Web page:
What’s the first thing that comes to mind when you hear the term ‘lazy’? / Do you consider yourself a “lazy woman”?

Someone wandering around in life aimlessly. 

I don’t think that everyone needs to go out and save the world, but we should have goals to work towards and challenge ourselves. That is what gives me purpose at least. Of course, I have days when I lack motivation or just would like to be tucked up in bed and watch Netflix all day. I think that’s absolutely acceptable from time to time  though.

Have you ever been called lazy? If so, in what context?

No, I don’t think I have. As I mentioned I do catch myself in lazy moments, feeling unmotivated or just not in the mood for anything at all. And I do get frustrated because of that.

What/who do you turn to when you are lacking motivation/inspiration? 

One thing that works really well for me is to tire my body out (mainly by running and practising power yoga). A good sweat does wonders to my mood. 

My other go-to is watching biographies of inspiring people. I love that because they remind me that every life has its ups and downs, but what makes them different is how they use their lows and build from it. And if we talk about work context, I go and see a gig or watch live gig videos (the only option we have left during a pandemic), that puts me back to the right headspace and reminds me why I love what I do.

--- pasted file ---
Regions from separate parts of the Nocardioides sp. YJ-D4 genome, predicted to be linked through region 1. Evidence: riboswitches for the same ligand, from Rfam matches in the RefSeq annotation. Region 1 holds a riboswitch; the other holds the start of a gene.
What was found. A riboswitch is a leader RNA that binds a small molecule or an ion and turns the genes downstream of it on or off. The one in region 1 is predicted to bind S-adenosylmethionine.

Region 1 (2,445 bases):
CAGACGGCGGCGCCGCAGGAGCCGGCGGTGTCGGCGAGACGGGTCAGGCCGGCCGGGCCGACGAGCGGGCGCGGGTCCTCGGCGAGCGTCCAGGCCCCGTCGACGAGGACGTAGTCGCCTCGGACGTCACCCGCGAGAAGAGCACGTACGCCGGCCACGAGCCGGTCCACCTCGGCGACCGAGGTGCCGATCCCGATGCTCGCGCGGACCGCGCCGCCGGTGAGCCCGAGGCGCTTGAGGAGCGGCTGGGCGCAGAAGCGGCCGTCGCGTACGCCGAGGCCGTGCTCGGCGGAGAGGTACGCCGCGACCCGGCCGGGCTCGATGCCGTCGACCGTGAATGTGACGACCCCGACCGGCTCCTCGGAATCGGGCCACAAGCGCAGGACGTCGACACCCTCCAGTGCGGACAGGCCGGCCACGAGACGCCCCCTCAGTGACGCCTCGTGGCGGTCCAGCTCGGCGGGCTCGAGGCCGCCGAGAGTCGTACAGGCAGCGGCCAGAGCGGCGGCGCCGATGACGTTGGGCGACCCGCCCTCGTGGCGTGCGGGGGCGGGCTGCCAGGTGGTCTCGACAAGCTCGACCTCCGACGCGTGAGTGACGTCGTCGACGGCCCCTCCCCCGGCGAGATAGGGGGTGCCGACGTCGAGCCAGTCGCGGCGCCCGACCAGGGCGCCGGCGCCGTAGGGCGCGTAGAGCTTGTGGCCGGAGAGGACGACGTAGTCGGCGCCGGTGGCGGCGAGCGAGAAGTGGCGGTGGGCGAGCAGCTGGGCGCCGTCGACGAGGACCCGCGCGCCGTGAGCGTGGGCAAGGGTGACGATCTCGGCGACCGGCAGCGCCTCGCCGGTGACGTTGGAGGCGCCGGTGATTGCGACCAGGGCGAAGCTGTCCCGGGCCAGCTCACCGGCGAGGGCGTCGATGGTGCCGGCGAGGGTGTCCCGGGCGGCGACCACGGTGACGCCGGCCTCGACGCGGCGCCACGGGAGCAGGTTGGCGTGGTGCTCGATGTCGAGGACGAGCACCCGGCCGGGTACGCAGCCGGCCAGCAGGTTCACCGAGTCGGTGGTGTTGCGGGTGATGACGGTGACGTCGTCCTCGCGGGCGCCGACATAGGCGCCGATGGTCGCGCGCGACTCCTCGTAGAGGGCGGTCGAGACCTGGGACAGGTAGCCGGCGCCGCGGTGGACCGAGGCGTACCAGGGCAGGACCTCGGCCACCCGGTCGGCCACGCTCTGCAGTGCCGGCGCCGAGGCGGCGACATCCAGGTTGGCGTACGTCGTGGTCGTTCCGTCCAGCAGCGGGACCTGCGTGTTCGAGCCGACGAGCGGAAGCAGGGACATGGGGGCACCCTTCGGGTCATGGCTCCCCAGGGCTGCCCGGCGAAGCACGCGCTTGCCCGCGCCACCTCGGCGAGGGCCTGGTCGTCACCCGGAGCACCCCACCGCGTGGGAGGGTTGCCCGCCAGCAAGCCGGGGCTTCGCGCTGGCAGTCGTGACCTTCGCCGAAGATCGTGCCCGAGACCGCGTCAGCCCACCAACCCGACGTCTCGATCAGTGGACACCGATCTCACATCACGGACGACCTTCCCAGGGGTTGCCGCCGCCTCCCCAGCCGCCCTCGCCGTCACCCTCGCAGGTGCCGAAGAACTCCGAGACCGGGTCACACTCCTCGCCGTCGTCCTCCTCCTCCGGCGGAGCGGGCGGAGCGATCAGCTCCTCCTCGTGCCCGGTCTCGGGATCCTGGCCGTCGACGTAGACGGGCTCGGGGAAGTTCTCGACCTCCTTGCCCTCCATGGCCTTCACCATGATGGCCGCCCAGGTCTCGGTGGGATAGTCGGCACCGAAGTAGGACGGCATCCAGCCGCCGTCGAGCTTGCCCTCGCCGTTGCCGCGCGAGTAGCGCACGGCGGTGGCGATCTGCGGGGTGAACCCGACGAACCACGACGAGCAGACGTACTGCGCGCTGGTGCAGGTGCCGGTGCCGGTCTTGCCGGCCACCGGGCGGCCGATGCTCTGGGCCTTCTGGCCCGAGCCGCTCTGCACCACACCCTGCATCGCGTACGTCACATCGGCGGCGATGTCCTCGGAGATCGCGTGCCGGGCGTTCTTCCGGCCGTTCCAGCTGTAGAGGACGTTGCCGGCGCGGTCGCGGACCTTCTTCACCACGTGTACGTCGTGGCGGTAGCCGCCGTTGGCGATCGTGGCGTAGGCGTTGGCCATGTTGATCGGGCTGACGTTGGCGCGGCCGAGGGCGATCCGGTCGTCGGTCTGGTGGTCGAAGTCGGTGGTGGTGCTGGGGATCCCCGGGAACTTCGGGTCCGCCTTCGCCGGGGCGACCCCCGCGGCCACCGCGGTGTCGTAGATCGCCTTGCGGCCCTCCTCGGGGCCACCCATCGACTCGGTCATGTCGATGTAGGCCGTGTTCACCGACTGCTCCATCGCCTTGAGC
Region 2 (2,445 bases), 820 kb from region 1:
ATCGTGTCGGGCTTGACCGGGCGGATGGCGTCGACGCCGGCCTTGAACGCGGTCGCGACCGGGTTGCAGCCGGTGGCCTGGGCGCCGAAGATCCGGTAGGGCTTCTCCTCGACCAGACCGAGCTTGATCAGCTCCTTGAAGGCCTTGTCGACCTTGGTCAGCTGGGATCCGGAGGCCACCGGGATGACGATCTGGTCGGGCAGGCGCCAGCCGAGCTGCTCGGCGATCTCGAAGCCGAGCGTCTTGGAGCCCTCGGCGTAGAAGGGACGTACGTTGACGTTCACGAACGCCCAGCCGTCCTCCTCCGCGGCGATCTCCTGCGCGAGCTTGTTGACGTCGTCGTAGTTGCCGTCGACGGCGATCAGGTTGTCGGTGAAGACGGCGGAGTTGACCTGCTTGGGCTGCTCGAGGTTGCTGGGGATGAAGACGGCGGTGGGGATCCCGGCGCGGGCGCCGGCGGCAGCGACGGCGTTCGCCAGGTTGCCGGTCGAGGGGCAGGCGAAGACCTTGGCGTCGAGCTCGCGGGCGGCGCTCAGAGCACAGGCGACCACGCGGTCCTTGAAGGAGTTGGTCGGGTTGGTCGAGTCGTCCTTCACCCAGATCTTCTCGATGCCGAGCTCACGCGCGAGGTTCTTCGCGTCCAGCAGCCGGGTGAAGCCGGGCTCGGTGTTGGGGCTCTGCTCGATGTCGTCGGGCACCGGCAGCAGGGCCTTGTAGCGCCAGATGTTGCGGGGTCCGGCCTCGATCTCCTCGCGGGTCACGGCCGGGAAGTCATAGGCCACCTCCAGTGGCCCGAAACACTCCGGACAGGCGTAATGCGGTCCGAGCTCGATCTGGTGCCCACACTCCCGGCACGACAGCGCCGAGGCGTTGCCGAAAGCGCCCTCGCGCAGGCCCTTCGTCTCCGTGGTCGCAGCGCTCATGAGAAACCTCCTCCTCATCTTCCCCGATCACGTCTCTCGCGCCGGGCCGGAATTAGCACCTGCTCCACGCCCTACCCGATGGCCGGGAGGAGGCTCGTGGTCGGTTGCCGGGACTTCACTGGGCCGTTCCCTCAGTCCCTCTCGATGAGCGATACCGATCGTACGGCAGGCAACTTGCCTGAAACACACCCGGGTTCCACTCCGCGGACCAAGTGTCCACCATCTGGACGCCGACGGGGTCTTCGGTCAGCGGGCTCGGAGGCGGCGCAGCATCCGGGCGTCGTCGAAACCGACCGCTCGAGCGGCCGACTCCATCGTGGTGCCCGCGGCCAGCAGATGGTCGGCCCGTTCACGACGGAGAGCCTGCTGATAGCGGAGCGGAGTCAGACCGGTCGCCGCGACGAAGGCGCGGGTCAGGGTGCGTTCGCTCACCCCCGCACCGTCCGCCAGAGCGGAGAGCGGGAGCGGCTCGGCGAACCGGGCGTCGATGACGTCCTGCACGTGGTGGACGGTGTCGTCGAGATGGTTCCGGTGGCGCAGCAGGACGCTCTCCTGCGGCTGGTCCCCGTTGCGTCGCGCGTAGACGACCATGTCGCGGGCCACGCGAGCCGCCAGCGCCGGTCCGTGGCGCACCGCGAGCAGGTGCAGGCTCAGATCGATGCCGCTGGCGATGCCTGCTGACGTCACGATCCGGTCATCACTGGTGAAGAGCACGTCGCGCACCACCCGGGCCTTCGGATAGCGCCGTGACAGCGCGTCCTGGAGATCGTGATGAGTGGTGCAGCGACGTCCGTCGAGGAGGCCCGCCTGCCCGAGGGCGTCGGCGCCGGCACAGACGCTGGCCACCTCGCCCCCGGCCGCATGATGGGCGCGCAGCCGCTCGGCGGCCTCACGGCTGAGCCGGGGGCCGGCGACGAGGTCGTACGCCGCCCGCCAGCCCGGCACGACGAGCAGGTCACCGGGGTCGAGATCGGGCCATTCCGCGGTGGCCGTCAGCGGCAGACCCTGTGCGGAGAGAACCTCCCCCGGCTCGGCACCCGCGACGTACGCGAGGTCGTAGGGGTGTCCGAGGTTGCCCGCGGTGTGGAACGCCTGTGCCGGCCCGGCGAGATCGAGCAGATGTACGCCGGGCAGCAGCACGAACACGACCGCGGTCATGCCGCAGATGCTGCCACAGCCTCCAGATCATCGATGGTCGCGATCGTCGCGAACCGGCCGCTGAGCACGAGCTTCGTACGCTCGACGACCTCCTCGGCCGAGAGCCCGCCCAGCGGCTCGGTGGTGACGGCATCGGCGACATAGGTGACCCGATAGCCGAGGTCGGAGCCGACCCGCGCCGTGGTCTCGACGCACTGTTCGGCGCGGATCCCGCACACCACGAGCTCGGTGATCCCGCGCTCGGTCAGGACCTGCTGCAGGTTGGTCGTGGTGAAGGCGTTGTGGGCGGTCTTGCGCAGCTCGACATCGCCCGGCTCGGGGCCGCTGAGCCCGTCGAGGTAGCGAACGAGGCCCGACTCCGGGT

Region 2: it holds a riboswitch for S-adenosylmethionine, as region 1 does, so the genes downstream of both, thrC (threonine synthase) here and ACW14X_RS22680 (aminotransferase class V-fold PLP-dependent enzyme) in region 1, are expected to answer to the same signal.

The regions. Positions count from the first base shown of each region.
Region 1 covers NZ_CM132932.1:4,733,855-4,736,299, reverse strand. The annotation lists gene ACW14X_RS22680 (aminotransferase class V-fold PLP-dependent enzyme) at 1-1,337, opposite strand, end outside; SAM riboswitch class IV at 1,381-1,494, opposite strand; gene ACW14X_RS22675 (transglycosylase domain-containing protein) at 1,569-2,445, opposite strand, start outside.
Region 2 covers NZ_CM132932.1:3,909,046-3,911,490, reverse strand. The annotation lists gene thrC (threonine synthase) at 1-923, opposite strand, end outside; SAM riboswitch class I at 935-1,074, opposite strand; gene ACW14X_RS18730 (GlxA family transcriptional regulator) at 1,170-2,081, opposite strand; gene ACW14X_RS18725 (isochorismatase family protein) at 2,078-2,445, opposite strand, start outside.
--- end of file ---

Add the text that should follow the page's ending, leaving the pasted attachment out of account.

What do you do to switch off/relax? 

I try to be away from my phone for a few hours, so I’m not constantly reachable and I’m not under the influence of social media. Especially now during lockdown, when I have too much time for the latter (given that our industry has completely shut down).

Going for day trips, walks in nature, hiking and doing sports are also my favourite ways to recharge. I also love driving, because that makes me focused (except driving in London, that stresses me out). And lastly, of course, listening to music.

What would your advice be to your younger self/other women who are struggling with the feeling they constantly have to be productive?

Don’t lose sight of what recharges you, what you enjoy doing (other than work) and remind yourself it’s OK to slow down.